The new Erisa regime will be especially difficult to meet for businesses that operate with very slim profit margins or have large numbers of part-time or seasonal workers. They may simply “cash out” and surrender 8% of their payroll under the employer-mandate tax. A new analysis by the Lewin Group, prepared for the Heritage Foundation, finds that some 88.1 million people will be shifted out of private employer health insurance under the House bill. If those people preferred their prior plan, well, too bad again.

The largest employers—though not all—may clear the minimum bar, at least at first. But in addition to the “health choices” administrative burden, the cost of labor will rise because the House guts another key section of Erisa. Currently, lawsuits about employee benefits are barred under the law, allowing large employers to avoid the state tort lotteries in disputes over coverage. No longer. As a gratuity to the trial bar, Democrats will now subject businesses to these liabilities in the name of health “reform.”

So when Mr. Obama says that “If you like your health-care plan, you’ll be able to keep your health-care plan, period. No one will take it away, no matter what,” he’s wrong. Period. What he’s not telling the American people is that the government will so dramatically change the rules of the insurance market that employers will find it impossible to maintain their current coverage, and many will drop it altogether. The more we inspect the House bill, the more it looks to be one of the worst pieces of legislation ever introduced in Congress.


The fatal conceit of health care reformers

It’s easy to get distracted by the details and crushing cost estimates of “health-care reform” while losing sight of the key question: Can a handful of congressmen, most of whom probably have never even run a small business, design an entire market for medical services and insurance?

A few moments’ thought should be enough to see is the answer. Markets are unbelievably complex, and the details are beyond the grasp any individual. They consist of hundreds of millions of people making countless judgment calls, tradeoffs, and transactions with respect to a huge array of services and products. Each person makes these choices within his personal situation, which no one can know as well as that particular person can. Providers of medical services, insurance, and products undertake those activities after calculating that such work is their best opportunity for income and other forms of satisfaction.

Given this complexity, only someone lusting for power or incredibly conceited would presume to design a market. An appalling ignorance of economics is also a prerequisite for such a conceit.

As a way to coordinate supply and demand, economize resources, and create wealth, markets are simply unmatched. They do so well precisely because they use the critical knowledge scattered among all the participants. This is one reason central planning never works. No planning board could possibly know what everyone put together knows. Individuals contribute their partial knowledge to the market process through their decisions about what to buy, how much to buy, and what not to buy. Those decisions, based on subjective often unarticulated information, send signals through the price system, guiding entrepreneurs who buy resources and turn them into usable products and services according to consumer demand.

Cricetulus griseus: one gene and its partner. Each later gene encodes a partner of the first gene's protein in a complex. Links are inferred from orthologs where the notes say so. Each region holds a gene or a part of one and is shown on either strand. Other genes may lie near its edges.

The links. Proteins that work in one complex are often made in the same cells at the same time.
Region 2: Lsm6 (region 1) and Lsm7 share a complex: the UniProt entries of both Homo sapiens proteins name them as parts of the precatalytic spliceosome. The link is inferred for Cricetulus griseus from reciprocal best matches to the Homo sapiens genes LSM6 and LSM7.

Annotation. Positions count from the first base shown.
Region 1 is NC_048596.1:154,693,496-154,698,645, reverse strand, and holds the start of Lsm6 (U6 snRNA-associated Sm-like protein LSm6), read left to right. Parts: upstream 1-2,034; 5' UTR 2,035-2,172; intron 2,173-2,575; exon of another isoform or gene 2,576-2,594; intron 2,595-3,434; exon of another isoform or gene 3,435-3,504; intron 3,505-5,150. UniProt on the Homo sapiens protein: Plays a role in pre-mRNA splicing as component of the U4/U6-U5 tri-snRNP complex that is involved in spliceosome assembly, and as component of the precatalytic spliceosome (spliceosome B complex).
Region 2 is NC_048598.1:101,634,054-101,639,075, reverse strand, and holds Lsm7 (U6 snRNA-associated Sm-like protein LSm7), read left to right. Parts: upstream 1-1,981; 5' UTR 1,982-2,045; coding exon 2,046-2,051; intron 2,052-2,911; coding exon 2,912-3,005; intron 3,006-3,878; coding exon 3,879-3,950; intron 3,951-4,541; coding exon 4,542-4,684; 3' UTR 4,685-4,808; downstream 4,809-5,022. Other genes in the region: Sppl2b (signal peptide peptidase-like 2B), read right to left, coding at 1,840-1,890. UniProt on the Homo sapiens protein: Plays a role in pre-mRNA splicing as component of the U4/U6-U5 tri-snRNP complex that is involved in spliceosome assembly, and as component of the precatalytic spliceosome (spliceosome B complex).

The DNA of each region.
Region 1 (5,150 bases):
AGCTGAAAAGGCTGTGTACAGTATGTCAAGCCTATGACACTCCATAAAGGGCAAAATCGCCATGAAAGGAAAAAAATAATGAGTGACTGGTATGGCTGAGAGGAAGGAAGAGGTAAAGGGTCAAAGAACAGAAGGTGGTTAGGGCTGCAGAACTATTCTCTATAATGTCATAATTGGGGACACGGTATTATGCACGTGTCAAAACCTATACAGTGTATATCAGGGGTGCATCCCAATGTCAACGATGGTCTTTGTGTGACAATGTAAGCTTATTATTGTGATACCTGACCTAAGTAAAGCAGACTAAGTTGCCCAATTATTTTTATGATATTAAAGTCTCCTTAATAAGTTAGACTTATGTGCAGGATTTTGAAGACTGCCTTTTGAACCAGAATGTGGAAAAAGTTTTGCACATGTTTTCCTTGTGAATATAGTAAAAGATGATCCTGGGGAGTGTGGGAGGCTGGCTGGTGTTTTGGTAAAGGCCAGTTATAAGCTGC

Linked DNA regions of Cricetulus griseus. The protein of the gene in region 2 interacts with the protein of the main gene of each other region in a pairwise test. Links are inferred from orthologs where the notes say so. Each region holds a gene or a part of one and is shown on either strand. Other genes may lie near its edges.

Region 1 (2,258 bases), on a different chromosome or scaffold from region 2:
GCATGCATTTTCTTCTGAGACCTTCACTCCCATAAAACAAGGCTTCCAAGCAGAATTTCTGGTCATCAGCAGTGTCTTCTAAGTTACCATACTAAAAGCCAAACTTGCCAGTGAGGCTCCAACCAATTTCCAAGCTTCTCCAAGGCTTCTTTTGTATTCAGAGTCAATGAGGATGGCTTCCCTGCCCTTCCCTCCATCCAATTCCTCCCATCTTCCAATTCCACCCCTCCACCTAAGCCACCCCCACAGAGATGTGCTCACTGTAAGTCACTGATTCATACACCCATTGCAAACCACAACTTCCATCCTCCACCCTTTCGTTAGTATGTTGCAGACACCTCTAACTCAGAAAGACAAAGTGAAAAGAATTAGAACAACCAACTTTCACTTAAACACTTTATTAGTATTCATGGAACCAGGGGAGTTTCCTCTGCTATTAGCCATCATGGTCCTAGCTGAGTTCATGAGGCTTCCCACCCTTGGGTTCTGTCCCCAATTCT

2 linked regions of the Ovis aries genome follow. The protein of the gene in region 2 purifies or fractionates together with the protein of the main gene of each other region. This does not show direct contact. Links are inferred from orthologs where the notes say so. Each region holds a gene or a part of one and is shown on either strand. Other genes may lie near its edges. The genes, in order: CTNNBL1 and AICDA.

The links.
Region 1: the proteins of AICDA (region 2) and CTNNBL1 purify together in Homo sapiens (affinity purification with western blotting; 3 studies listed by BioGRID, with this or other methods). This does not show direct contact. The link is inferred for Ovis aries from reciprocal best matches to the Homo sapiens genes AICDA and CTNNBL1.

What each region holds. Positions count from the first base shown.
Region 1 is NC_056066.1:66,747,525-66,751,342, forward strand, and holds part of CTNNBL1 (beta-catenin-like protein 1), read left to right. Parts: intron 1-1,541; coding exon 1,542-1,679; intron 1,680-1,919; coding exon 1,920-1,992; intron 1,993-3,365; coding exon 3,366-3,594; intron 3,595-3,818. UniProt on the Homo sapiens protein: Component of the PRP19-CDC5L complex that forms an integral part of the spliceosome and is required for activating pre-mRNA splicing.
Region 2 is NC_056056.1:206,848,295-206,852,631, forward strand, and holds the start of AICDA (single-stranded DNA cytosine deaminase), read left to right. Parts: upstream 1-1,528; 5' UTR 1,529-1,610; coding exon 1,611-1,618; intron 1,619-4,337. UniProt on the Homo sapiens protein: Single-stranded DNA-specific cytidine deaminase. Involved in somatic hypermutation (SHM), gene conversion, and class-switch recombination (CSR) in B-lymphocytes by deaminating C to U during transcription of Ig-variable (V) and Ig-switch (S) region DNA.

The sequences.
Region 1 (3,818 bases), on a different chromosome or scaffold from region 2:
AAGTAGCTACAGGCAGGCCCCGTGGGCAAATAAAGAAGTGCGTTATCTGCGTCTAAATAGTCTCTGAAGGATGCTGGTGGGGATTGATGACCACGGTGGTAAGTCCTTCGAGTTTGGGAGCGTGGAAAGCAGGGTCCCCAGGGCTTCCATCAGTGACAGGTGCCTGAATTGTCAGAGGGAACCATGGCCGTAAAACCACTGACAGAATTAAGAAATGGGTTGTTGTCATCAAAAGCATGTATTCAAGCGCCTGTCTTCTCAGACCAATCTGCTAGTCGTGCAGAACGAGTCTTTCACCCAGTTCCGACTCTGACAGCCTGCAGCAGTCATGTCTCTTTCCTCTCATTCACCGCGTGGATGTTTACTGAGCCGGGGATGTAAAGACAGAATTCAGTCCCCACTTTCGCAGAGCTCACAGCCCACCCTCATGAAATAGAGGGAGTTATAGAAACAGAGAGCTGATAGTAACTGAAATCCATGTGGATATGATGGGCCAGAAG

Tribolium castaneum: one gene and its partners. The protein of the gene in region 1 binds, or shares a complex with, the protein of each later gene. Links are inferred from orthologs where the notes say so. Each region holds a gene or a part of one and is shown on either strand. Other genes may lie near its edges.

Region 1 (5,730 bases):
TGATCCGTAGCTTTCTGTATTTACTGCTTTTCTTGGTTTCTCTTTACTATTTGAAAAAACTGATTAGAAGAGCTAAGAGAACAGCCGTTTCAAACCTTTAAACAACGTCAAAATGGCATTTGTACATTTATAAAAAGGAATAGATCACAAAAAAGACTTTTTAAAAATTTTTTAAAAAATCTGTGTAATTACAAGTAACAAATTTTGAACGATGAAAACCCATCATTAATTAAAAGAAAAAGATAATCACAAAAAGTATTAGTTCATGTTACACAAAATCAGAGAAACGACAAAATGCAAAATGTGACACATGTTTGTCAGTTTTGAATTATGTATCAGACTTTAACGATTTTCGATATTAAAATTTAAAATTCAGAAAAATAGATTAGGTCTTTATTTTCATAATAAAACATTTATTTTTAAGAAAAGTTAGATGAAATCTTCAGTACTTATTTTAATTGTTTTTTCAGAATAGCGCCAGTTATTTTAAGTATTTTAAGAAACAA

The process constantly rewards those who serve consumers well and penalizes those who don’t. That is the economic function of profit and loss.

When politicians arrogantly attempt to design a market — specifying services, setting terms, controlling prices — they undermine precisely those features that make markets perform effectively. Planning a market is a contradiction in terms. When it’s the medical market that’s being designed, the politicians are playing with people’s lives. The philosopher and economist F.A. Hayek called the belief that institutions such as markets can be consciously planned “the fatal conceit.” In the case of the medical market, the term is highly appropriate because those who vote to overhaul the medical industry rather than let the market work spontaneously will be responsible for the death and suffering of a great many people.

But, the advocates of “reform” say, people are dying and otherwise suffering now because of the deficiencies of today’s medical system. That is no doubt true, but it is not the free market that is doing it. There is no free market in medical care. On the supply side government controls the production of medical services and insurance through licensing and comprehensive regulation. On the demand side, more than 80 cents of every dollar spent on care is paid for by government — Medicare and Medicaid — or employer-based insurance, which most people neither choose nor pay for directly. The upshot is that most people’s medical care, even routine services, seems to be paid for by someone else. As a result, they do not act like cost-conscious consumers, which is key to efficient markets. (Unlike other medical services, the price of elective services not covered by insurance, such as cosmetic surgery, has been falling.)

In contrast, people in a free market would typically buy high-deductible catastrophic insurance to protect themselves financially in case of serious illness, while paying for cheaper routine services out of savings. The analogy with homeowner’s insurance is obvious.

Competition and innovation, unmolested by bureaucrats, would bring down the price of medicines and medical devices, as they have brought down the price of cell phones and computers.

What about low-income people? This question dissolves when one understands that it’s government that inflates prices by stifling competition and stimulating demand. In a free market and an ever more prosperous and generous society, no one need go without medical care. If the egotistical medical czars on Capitol Hill get their way, lots of people will go without. I predict the politicians won’t be among them.